Gene Kelly's widow shares his story
Patricia Ward Kelly talks to students involved with the production of the spring musical "Seussical" at West Mifflin High School.
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When West Mifflin Area High School students who were among the cast of "Seussical" this year attended the Pittsburgh CLO Gene Kelly Awards for Excellence in High School Musical Theater Saturday at the Benedum, they knew a lot about the namesake of the awards.
That's because Mr. Kelly's widow, Patricia Ward Kelly, spent two hours with them the previous day telling stories about her late husband, a legendary dancer, actor, choreographer and director of films. Mr. Kelly, a Pittsburgh native, is most notably remembered for his dancing performance in the 1952 classic "Singin' in the Rain."
West Mifflin was among four local high schools that participate in the Kelly Awards competition that received visits from Mrs. Kelly this year. The others were Central Catholic, Northgate and Avonworth.
Mrs. Kelly, 52, told the students of how she met her late husband, who died following complications from a stroke at age 83 in 1996. She was a writer on documentaries being made at the Smithsonian and he was a narrator.
After the project, he returned to his home in California, but about six months later contacted her to write his biography. The two fell in love and were a couple for 10 years -- married for six of them -- despite their age difference. She was 26 when they met, he was 73.
When they married in 1990, Mr. Kelly told the media that his wife was 36, rather than 31, because he was sensitive about the age difference.
She said he told stories of growing up in Pittsburgh's East Liberty neighborhood and getting roughed up by other boys because his mother made him take dance and violin lessons. He graduated from Peabody High School, where he starred in musical productions, and then worked odd jobs including pumping gas to help to pay his way through college, first at Penn State and later the University of Pittsburgh, from which he graduated.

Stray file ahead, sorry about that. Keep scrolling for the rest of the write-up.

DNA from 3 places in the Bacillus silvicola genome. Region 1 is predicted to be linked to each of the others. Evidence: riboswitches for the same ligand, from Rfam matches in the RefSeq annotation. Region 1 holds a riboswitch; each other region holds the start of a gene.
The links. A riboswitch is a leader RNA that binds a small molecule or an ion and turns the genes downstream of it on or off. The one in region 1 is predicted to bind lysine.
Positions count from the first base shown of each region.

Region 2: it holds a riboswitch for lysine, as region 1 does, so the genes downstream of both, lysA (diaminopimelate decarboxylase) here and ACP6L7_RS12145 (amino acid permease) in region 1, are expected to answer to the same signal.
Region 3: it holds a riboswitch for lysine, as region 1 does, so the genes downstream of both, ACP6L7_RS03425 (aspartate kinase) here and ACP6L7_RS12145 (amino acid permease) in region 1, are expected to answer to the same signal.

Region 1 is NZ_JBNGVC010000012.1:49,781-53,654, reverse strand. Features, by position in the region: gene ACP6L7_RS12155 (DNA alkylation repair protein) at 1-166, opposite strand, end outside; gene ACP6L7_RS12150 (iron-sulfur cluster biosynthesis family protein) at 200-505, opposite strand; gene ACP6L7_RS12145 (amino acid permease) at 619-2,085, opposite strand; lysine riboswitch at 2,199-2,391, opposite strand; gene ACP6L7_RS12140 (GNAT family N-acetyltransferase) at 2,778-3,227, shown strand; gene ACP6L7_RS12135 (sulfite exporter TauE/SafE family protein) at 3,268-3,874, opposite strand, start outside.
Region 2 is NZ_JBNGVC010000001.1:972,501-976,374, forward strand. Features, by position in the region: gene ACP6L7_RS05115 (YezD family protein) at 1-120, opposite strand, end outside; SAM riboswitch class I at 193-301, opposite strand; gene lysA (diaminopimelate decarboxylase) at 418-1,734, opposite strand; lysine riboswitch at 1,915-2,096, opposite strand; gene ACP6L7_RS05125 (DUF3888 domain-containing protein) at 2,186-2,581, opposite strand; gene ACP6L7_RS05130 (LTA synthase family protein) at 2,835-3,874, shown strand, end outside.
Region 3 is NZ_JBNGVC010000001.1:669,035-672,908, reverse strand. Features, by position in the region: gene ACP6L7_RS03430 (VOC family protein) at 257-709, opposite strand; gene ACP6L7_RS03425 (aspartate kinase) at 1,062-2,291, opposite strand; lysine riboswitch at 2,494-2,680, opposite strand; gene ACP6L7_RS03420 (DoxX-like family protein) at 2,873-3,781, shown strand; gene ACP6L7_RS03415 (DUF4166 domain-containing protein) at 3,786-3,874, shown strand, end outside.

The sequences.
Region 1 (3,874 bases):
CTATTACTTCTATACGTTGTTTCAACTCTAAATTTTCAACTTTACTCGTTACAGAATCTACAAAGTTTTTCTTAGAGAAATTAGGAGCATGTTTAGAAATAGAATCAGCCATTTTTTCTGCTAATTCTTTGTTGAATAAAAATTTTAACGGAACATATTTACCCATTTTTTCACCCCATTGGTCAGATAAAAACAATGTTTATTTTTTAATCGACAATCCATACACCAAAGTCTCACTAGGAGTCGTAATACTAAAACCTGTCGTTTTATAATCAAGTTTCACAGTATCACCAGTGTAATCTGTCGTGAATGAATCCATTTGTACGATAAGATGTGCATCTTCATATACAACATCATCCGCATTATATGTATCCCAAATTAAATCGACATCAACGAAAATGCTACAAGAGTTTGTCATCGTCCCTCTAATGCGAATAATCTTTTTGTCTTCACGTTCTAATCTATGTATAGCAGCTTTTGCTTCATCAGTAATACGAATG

She said he enrolled in Pitt's law school, but later left to teach dance and perform.
Mrs. Kelly talked about how her husband was known for his athletic style of dance and how he preferred to wear form-fitting clothes "that accentuated the line of his body." He changed the style of musical movies at the time, using dance to advance the story line rather than to interrupt it.
Mr. Kelly also was known as a perfectionist to those who worked with him, Mrs. Kelly said. She told students that perfectionism was what made him a success and reminded them to think about that during rehearsals when they are required to perform their numbers over and over to get them just right.
Mrs. Kelly painted a picture of herself as someone who was not particularly fashionable or sophisticated when she met her husband, comparing herself to Eliza Doolittle in "My Fair Lady." Mr. Kelly helped her to polish her public image, speech and presentation so that she felt comfortable appearing at public functions.
But she said her husband did not go out in public very often and preferred to stay home.
"Our first date we ate boiled hot dogs and watched the World Series. The next night we had frozen chicken pot pie," she said. "His favorite food was a fried bologna sandwich."
She said people often ask her if she is jealous because her husband kissed so many beautiful women during his film career. But she joked that there was no need for jealously because she wasn't even born when he was doing that.
"I didn't see the movies when they came out and we didn't watch TV in our house, so I missed Gene Kelly, but I got to know the man," she said.
Mrs. Kelly said that she had difficulty coping with her grief following her husband's death in 1996. Getting involved with the Kelly Awards has helped her to heal and honor her husband's memory.
"I was just so devastated when Gene died. There was really no reason to live. My whole life was about Gene. And then I started to come out here to the Kelly Awards and I just fell in love with all of you," she said.
This year, West Mifflin was nominated for three Gene Kelly Awards but didn't win any: Nina Danchenko for her role as Mayzie; Best Technical Crew/Execution; and Best All-Student Orchestra. In addition, student Ryan Baker was among 10 students who received college scholarships through the CLO Guild and Gene Kelly Cash Scholarship.
First Published June 2, 2011 5:56 am